Skip to main content

Dividends are an investor’s best friend. According to Standard & Poor’s, over the past several decades, about 40 per cent of the total return of the S&P 500 can be attributed to the reinvestment of dividends.Jupiterimages/

King Dividend's benevolent rule over the stock markets is being challenged.

Investors are in a more speculative mood so far in 2014, and that means dividend-paying stocks have slipped down the performance charts. The top three sectors in the first quarter of the year were materials, energy and gold. Even the benighted S&P/TSX Venture index has come to life. We may well be at an inflection point where the dividend stars of the past five years give way to companies that offer more growth potential. But there's still enough uncertainty out there to maintain a dividend core in a portfolio.

Canada's commodity-heavy market hits its stride when global demand for commodities is on the rise. But while the U.S. economy seems to be improving, there's concern that resource-hungry China may be slowing. Investment dealer J.P. Morgan said in a recent note that the world's second-largest economy is going through a "significant adjustment" after a long period of growth, and recent reports show manufacturing in particular has slowed in China. And yet, the S&P/TSX capped materials and energy indexes have each gained about 9 per cent this year. Only the global gold index, up 16 per cent, has topped them. The resource-heavy venture index, down 56 per cent in total over the past three years, has jumped 7.4 per cent this year.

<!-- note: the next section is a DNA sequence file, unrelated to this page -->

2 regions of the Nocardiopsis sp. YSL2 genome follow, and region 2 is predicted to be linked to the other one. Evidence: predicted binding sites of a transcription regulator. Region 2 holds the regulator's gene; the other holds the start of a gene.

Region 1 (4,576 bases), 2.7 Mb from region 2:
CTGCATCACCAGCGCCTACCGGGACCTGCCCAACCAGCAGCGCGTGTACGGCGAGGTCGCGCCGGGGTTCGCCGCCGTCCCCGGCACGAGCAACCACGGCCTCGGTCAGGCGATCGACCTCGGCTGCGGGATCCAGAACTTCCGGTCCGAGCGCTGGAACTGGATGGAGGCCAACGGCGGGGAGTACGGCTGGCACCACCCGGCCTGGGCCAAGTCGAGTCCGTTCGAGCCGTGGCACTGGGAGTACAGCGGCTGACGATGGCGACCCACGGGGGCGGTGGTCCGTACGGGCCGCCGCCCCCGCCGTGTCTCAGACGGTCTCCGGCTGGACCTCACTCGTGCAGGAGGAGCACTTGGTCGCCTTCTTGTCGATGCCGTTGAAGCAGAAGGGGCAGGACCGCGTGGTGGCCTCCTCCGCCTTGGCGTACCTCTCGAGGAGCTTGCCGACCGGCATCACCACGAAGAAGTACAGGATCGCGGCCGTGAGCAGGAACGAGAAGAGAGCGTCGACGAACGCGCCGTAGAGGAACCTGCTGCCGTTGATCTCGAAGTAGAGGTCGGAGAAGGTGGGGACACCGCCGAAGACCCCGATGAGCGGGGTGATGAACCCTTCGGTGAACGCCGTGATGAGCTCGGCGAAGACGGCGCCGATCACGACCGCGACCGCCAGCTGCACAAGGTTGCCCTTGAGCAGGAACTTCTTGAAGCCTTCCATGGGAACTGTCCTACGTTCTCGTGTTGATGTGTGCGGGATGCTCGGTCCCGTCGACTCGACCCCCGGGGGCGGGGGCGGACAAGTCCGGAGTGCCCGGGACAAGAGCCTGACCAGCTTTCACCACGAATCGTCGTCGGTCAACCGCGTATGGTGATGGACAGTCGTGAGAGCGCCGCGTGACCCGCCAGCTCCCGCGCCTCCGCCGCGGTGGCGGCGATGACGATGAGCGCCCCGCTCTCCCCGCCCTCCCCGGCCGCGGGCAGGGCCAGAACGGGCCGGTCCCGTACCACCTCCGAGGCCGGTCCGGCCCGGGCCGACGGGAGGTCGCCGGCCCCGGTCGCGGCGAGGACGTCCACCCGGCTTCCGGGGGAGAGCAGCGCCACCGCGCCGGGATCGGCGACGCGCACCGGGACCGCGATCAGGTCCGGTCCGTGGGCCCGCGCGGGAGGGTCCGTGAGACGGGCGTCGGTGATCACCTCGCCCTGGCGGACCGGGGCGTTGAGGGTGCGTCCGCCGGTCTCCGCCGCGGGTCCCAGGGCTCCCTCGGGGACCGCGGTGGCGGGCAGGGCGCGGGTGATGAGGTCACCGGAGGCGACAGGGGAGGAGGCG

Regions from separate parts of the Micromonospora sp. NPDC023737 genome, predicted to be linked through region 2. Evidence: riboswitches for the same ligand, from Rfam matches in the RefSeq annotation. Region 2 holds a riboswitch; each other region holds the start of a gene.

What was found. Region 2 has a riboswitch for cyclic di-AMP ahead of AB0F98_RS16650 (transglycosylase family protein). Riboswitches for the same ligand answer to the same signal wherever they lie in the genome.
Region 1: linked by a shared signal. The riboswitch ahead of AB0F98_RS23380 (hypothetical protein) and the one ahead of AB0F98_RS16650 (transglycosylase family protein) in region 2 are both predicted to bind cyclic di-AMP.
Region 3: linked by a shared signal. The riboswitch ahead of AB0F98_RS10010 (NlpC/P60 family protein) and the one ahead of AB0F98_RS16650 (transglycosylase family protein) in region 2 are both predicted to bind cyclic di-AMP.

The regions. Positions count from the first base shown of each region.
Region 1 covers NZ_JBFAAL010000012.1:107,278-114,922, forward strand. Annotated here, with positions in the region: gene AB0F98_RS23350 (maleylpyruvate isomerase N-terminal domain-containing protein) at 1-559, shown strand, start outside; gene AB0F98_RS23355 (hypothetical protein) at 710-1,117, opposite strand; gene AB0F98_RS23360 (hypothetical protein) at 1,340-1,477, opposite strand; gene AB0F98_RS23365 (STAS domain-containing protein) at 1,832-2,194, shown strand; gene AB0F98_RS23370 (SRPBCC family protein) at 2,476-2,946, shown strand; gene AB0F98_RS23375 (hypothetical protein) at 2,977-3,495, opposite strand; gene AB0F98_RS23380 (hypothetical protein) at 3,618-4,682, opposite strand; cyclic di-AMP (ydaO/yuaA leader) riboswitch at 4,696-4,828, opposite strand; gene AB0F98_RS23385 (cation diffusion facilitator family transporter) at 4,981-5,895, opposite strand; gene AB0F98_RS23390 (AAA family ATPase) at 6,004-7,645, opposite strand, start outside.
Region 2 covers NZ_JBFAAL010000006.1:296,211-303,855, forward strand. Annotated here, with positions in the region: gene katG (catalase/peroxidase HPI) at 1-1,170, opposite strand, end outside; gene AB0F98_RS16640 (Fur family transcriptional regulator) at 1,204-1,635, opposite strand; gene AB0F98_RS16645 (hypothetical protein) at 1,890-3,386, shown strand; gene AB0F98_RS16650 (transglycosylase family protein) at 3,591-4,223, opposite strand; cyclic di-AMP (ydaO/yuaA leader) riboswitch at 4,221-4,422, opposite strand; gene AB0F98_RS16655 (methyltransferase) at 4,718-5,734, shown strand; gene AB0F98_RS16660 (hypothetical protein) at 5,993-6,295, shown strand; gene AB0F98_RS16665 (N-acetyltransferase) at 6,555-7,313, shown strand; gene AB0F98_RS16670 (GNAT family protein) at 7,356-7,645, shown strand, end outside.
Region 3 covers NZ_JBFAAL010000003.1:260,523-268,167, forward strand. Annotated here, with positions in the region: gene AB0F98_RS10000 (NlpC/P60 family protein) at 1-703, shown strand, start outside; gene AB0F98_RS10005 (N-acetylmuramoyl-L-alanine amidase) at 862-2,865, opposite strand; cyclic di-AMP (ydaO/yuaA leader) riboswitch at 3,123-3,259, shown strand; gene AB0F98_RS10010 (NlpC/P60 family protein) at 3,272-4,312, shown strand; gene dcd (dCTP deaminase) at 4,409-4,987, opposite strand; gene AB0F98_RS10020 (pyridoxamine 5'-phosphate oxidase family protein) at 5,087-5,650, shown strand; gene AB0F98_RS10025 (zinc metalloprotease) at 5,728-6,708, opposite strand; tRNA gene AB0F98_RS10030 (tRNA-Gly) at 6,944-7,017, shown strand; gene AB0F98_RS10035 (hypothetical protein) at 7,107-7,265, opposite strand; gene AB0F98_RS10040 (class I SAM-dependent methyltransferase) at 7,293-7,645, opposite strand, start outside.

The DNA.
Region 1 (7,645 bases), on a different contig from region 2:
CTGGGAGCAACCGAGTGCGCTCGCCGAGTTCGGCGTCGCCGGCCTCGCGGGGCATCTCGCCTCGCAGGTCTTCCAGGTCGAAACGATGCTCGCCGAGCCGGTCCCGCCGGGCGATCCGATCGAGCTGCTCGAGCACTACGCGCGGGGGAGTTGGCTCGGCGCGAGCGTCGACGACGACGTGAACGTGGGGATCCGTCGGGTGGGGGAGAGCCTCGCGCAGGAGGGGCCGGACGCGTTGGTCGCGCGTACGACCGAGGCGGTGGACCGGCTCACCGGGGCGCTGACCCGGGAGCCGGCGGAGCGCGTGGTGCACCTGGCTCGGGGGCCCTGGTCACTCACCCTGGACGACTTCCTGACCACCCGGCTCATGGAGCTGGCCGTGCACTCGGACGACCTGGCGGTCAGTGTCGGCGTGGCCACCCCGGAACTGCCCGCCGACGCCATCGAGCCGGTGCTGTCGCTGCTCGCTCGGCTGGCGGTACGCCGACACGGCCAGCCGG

For context, it's worth noting that virtually every sector in the Canadian market was up in the first quarter, while the S&P/TSX composite index rose 5.6 per cent. With a 5-per-cent gain, the S&P/TSX Dividend Aristocrats Index more than held its own. But there are definite signs that enthusiasm for dividend stocks could be waning just a little. Some of the weakest performers of the year to date are in dividend-rich sectors like financials, telecom services and REITs. Stocks in the dividend aristocrats index that were in the red for the first quarter of the year include Empire Co., Rogers Communications, Bank of Nova Scotia, Tim Horton's and Intact Financial.

The Dividend Aristocrat Index's cumulative five-year return is about 104 per cent, compared to 58.5 per cent for the more broadly diversified S&P/TSX composite index. Clearly, the composite has some catching up to do. Suggestion for dividend investors who want to capture such a change in leadership: Simply buy an ETF tracking the composite index. With its newly lowered management fee of 0.05 per cent, the iShares S&P/TSX Capped Composite Index ETF offers a dividend yield of about 2.5 per cent and 37-per-cent exposure to commodities. That's not a bad combination if King Dividend's hold on the stock market slips.